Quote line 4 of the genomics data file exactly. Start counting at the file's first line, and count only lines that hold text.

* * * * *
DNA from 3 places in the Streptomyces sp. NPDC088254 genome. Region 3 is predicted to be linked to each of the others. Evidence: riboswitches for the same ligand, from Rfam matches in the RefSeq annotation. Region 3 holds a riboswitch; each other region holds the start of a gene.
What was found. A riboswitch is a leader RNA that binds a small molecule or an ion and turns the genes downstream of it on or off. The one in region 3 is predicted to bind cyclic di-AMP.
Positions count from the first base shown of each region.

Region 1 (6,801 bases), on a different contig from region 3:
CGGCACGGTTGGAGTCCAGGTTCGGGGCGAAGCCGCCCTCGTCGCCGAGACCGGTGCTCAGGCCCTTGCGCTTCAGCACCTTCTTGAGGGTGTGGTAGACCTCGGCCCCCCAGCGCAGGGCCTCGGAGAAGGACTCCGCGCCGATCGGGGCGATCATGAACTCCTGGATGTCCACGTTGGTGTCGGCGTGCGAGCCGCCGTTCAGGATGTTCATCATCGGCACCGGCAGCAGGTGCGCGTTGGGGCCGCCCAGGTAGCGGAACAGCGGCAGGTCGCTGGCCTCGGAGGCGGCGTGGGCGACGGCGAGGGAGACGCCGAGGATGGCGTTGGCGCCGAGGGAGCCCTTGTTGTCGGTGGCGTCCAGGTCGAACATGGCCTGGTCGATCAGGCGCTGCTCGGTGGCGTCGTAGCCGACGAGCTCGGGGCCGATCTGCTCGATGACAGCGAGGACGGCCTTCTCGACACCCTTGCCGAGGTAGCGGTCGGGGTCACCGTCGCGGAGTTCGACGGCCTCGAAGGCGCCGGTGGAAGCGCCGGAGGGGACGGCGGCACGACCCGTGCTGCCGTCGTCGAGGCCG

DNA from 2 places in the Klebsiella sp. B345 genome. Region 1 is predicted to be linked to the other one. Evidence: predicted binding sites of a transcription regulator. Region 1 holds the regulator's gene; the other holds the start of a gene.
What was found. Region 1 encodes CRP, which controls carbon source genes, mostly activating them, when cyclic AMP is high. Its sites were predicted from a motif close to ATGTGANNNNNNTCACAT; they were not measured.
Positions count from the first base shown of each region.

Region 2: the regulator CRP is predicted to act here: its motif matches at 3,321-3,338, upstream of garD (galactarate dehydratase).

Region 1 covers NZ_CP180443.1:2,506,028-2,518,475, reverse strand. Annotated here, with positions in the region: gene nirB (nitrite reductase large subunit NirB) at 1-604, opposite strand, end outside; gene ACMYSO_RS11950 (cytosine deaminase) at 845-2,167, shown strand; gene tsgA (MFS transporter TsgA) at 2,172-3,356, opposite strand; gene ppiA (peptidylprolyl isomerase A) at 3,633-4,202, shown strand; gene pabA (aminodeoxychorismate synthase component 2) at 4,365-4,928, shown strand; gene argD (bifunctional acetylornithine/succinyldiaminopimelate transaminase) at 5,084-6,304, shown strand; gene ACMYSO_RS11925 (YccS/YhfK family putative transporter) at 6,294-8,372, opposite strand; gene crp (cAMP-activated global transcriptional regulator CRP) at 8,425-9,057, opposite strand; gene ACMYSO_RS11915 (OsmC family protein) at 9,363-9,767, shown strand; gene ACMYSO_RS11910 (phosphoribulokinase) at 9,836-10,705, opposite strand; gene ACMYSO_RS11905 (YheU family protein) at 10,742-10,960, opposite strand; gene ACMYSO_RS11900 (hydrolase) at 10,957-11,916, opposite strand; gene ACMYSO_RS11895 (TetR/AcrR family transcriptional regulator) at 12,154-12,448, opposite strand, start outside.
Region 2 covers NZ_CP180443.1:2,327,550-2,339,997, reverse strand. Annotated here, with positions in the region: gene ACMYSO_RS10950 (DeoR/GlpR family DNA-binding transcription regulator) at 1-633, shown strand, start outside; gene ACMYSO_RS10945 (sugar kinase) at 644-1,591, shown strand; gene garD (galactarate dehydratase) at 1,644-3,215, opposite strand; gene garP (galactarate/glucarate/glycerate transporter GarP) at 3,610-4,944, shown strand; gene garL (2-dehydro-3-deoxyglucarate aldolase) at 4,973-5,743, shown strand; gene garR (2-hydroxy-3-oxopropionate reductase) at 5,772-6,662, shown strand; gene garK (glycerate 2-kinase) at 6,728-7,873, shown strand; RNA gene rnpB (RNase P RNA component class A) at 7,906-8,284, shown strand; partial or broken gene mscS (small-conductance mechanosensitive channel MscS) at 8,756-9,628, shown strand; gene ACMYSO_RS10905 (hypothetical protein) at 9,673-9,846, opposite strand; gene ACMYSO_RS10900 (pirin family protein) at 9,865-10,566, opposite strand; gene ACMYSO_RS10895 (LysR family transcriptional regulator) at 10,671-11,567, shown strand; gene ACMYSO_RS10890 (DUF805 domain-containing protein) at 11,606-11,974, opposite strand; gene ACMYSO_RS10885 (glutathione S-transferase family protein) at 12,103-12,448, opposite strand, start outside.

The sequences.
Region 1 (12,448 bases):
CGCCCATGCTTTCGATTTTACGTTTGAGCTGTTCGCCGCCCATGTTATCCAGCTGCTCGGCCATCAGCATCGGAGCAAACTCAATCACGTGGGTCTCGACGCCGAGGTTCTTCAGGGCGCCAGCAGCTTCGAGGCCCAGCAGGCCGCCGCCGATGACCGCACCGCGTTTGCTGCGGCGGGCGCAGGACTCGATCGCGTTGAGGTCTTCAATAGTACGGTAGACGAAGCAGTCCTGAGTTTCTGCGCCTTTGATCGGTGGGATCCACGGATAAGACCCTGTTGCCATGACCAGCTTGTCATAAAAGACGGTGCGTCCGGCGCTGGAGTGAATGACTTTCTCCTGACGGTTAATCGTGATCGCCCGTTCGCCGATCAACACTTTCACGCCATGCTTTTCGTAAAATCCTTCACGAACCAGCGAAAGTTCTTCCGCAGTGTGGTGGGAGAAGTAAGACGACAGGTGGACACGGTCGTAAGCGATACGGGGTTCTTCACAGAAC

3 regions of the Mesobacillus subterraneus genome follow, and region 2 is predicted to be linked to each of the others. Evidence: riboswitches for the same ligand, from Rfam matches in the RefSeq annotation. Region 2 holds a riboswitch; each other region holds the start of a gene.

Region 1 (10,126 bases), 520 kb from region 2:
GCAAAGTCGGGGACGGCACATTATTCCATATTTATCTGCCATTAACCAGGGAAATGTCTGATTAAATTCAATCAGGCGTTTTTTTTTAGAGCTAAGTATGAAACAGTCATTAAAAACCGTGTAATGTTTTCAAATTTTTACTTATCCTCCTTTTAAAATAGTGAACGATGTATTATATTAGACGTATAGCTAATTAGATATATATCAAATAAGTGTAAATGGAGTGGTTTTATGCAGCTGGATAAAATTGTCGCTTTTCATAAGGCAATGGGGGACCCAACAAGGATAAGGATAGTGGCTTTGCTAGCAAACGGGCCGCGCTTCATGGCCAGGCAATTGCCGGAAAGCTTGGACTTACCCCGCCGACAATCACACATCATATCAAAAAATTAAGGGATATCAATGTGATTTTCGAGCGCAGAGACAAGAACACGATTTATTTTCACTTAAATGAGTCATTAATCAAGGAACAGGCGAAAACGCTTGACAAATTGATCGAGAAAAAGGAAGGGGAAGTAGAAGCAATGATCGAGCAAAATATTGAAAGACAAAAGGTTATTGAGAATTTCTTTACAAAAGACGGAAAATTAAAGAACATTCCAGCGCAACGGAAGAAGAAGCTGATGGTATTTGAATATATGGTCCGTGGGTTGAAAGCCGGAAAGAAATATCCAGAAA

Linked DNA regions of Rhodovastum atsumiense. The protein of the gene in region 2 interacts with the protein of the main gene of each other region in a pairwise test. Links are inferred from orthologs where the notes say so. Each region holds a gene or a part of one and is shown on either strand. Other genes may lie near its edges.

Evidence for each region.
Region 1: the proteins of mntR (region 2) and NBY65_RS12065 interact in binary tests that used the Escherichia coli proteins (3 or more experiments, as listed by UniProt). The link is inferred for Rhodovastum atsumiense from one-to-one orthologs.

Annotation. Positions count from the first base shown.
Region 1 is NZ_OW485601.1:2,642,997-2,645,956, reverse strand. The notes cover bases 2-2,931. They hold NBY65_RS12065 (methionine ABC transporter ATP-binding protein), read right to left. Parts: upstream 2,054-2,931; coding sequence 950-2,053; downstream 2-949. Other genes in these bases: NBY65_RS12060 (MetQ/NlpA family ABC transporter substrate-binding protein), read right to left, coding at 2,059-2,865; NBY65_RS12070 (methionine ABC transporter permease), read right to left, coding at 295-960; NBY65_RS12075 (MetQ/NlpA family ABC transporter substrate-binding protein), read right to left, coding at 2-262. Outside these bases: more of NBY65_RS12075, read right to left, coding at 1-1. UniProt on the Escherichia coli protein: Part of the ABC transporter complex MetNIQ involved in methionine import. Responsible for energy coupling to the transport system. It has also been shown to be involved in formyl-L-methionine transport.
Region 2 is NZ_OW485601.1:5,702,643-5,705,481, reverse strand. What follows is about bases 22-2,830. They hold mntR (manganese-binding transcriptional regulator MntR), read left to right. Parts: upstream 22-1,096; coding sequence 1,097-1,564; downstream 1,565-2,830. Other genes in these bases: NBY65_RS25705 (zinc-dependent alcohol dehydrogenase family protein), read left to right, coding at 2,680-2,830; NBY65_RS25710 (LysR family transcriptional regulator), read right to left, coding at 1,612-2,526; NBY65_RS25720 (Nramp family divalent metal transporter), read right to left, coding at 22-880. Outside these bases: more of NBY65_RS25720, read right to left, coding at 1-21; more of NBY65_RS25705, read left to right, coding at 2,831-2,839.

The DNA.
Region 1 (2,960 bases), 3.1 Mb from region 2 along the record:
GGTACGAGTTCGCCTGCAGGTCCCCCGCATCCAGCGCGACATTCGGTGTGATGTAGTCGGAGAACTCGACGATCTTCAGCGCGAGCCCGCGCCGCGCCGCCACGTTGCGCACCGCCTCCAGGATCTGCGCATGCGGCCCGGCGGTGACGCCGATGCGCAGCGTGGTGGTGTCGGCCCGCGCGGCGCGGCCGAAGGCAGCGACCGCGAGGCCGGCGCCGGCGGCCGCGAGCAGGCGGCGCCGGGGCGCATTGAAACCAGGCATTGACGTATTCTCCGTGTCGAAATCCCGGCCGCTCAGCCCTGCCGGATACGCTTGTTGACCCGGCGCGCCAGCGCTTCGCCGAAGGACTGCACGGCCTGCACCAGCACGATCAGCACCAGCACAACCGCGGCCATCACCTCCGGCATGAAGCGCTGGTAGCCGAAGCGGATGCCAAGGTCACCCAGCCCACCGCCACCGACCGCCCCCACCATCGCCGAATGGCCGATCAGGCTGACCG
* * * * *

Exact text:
Region 1 (6,801 bases), on a different contig from region 3: